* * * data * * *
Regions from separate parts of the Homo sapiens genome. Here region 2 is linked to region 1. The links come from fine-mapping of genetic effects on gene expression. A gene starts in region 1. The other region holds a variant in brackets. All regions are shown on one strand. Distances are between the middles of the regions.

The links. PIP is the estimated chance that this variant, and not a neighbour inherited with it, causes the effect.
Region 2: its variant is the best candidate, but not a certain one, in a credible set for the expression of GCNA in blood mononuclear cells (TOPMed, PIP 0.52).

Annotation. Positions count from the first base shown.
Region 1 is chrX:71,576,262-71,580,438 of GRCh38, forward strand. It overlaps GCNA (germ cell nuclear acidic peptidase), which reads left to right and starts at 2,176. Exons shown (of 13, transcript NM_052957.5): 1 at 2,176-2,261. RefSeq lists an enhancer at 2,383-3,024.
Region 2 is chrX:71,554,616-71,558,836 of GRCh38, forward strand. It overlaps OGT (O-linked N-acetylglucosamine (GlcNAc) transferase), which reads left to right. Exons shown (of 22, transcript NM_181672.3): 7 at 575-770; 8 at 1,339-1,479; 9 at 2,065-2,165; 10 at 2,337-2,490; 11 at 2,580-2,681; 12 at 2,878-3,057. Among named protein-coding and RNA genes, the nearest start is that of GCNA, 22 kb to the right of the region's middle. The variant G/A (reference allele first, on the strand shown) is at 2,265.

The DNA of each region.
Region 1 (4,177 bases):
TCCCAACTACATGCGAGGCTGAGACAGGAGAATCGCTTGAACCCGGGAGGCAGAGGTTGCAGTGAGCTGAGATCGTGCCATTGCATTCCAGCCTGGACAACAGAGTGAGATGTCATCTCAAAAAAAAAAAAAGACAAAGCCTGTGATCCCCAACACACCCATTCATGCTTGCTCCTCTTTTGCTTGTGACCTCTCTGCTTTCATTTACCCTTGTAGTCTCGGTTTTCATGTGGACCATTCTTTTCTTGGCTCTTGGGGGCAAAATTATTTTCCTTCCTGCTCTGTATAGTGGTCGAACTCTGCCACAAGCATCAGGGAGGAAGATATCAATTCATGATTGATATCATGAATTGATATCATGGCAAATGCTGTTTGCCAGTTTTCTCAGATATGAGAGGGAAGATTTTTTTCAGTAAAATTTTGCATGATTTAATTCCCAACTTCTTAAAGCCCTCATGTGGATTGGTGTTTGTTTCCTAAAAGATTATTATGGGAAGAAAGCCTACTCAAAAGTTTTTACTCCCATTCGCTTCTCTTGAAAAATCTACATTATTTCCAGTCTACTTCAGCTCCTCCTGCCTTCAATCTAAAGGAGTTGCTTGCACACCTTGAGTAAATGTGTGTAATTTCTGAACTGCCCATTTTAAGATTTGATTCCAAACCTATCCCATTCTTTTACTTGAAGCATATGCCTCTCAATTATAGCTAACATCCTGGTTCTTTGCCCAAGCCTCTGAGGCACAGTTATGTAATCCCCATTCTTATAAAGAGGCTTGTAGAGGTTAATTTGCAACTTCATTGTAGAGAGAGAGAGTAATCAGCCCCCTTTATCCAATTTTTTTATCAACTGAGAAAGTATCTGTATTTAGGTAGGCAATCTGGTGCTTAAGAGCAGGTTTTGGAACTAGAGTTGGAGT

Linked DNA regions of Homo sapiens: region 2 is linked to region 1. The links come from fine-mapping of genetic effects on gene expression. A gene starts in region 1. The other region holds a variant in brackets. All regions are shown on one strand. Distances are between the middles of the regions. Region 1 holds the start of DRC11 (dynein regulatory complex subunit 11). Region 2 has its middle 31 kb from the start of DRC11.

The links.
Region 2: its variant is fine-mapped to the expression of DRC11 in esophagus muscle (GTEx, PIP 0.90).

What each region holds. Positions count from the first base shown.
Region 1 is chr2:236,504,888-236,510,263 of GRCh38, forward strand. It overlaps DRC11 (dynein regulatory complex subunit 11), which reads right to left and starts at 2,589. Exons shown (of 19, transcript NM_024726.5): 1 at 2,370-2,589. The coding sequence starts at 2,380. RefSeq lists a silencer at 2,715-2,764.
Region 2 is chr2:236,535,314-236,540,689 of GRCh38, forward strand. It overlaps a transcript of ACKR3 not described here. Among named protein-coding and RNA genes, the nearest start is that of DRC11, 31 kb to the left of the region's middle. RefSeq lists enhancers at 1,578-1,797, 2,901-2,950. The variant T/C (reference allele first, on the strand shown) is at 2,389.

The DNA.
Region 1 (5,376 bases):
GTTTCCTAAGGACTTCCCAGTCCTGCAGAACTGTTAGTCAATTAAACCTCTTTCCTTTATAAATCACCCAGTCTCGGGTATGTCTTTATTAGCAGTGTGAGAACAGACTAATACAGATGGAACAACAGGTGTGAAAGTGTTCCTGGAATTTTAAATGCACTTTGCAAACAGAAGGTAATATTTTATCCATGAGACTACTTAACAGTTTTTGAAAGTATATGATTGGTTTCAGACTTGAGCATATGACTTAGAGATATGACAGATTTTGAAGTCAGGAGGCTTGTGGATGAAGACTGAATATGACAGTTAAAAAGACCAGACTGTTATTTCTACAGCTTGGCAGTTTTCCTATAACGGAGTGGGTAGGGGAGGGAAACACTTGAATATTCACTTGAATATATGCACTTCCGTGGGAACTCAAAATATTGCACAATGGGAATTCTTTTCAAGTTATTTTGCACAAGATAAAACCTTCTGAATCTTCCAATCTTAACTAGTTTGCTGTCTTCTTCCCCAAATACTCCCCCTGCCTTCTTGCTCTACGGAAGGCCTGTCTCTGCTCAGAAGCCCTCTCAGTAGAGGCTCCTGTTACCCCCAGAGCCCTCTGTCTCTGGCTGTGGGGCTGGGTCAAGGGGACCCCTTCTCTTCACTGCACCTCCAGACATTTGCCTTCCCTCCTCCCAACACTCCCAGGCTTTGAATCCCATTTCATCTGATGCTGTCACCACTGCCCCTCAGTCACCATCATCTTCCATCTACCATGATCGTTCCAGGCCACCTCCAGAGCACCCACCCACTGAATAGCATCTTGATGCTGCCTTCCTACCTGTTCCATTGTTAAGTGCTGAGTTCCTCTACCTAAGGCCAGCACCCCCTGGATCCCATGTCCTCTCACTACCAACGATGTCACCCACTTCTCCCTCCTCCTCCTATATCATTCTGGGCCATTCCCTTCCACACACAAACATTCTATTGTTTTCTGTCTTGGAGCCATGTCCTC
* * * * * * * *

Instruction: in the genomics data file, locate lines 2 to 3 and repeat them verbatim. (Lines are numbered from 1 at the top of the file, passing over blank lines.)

The links. PIP is the estimated chance that this variant, and not a neighbour inherited with it, causes the effect.
Region 2: its variant is the best candidate, but not a certain one, in a credible set for the expression of GCNA in blood mononuclear cells (TOPMed, PIP 0.52).